@WittGenStein: It occurs to me that the specific content of your sentence may have limited the range of wording that seemed plausible to respondents.
Suppose Jack is the production assistant for a weekly variety show that is aired on the radio. Jack's boss has just told him he thinks they should ditch the band that has been playing regularly on the show for the past year.
Jack thinks the band's fiddle player is world class, but agrees that the other members are only mediocre. He responds:
"I agree, but not all of them. Jill, their fiddle player, is pretty damn good."
Now, though, imagine that Jack wants to keep Jill on for reasons other than her musicianship - unbeknownst to the boss (who is also Jack's brother-in-law), Jack and Jill have been knockin' boots after the show for months. So our protagonist dissembles:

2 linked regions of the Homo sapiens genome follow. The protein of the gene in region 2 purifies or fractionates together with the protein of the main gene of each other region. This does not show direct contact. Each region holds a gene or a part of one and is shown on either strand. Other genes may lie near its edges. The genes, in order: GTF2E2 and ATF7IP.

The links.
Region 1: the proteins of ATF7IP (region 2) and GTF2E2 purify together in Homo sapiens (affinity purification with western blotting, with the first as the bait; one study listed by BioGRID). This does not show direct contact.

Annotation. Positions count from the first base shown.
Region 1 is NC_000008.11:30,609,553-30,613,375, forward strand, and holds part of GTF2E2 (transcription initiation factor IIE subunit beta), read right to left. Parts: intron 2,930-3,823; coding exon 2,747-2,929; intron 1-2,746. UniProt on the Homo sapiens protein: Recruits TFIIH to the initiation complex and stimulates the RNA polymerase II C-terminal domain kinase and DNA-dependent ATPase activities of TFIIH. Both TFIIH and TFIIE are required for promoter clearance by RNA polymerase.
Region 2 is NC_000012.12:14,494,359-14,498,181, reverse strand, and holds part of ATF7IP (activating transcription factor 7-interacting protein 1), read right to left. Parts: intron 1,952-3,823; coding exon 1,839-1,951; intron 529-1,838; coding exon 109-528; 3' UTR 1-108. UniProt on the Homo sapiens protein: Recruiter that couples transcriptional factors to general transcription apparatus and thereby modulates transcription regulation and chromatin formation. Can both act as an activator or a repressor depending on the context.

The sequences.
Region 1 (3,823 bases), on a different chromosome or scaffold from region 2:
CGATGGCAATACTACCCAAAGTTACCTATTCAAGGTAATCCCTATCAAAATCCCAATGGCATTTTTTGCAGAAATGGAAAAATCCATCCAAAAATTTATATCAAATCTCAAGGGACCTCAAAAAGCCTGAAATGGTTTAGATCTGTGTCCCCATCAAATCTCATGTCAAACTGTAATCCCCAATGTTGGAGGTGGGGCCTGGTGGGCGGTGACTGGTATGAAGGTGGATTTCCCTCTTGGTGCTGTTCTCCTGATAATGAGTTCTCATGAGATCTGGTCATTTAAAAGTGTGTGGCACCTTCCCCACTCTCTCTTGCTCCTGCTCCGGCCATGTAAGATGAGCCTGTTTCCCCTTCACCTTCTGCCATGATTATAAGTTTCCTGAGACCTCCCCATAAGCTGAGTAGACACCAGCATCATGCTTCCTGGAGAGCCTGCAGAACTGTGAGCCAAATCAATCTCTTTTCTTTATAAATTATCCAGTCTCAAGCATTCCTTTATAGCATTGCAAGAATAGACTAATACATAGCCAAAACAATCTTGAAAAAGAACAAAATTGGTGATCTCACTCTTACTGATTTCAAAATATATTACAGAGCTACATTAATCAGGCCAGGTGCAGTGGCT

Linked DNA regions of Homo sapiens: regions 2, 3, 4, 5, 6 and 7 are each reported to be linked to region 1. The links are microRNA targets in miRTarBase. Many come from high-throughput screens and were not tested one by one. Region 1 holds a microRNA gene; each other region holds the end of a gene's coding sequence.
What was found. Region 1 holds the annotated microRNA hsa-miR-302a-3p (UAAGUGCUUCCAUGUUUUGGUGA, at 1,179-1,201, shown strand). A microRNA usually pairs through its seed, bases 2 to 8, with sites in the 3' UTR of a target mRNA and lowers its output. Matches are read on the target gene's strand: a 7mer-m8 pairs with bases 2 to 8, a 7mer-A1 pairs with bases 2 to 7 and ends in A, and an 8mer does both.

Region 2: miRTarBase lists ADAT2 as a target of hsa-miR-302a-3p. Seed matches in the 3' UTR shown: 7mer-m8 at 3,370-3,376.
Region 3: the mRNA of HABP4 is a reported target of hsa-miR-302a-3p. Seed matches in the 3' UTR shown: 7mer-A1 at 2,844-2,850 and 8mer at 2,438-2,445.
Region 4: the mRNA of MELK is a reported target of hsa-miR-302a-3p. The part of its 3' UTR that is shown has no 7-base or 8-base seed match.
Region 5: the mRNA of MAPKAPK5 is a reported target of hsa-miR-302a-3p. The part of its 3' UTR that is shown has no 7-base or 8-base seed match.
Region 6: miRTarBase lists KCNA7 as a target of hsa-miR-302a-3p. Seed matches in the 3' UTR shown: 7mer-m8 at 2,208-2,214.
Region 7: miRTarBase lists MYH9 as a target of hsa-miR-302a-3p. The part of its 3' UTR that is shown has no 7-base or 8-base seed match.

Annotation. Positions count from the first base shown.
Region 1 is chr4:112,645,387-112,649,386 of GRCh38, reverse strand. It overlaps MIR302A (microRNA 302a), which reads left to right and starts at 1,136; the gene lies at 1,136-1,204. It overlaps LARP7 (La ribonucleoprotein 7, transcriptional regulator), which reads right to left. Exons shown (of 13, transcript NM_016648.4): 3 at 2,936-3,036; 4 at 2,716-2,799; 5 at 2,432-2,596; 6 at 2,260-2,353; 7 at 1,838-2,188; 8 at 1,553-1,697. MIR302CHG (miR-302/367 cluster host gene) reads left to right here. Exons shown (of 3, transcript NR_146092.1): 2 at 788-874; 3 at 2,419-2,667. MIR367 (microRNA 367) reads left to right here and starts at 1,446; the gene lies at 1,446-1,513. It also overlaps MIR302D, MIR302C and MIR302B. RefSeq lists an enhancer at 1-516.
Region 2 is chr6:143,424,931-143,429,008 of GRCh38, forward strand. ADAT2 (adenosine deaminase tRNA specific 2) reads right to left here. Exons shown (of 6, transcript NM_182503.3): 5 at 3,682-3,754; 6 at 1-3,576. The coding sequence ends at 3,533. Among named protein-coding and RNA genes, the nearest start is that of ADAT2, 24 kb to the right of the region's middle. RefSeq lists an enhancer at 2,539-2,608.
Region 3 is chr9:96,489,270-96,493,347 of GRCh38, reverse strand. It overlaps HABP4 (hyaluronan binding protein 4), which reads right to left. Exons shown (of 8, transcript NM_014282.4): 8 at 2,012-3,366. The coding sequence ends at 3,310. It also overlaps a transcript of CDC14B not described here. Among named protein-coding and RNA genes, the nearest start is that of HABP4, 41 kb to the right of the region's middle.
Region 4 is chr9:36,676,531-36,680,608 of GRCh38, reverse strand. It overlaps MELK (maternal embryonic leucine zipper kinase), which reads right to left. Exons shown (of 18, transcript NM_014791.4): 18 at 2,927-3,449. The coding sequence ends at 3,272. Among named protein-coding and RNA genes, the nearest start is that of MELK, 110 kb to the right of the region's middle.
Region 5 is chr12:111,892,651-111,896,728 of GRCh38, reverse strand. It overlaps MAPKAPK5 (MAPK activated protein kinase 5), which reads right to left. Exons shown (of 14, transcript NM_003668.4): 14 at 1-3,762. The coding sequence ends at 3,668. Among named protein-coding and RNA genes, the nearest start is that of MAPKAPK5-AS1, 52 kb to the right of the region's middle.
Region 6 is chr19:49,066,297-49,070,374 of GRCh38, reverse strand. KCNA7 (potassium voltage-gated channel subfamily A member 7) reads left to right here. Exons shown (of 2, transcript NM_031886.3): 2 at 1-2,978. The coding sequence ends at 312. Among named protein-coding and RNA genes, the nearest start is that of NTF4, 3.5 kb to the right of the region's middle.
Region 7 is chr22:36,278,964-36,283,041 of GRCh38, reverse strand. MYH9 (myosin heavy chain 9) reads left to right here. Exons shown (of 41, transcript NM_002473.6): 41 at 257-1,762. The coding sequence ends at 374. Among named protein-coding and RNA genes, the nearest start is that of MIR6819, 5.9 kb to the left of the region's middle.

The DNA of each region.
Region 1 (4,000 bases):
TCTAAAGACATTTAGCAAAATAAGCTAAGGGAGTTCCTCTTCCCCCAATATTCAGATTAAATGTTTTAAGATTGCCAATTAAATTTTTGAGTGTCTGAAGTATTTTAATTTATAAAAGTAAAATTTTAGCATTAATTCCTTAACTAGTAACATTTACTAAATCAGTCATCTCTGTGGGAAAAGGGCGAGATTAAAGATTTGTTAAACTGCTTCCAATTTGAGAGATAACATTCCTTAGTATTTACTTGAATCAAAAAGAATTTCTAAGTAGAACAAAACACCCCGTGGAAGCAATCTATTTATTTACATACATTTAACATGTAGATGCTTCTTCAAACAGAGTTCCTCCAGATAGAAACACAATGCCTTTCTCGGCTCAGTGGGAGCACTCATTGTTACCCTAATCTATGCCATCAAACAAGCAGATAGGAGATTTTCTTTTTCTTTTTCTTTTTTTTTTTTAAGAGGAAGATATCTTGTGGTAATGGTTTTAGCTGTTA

"I agree, but these are tough times for musicians, we wouldn't have to ditch every single one of them, would we? We could keep on one or two... like, say, that fiddle player, what's her name again?"
Here, by using "every single one" Jack is saying that the ditching wouldn't have to be completely comprehensive, they wouldn't have to make a completely clean sweep, as it were. He could have said "all of them" in this sentence too, but would have been unlikely to stress "every single one of them" in the first situation.
(In my ears, "each and every one of them" would be equivalent to "every single one of them" here, but I am not sure whether Lonelobo would agree. Definitely though, "each" alone would not work.)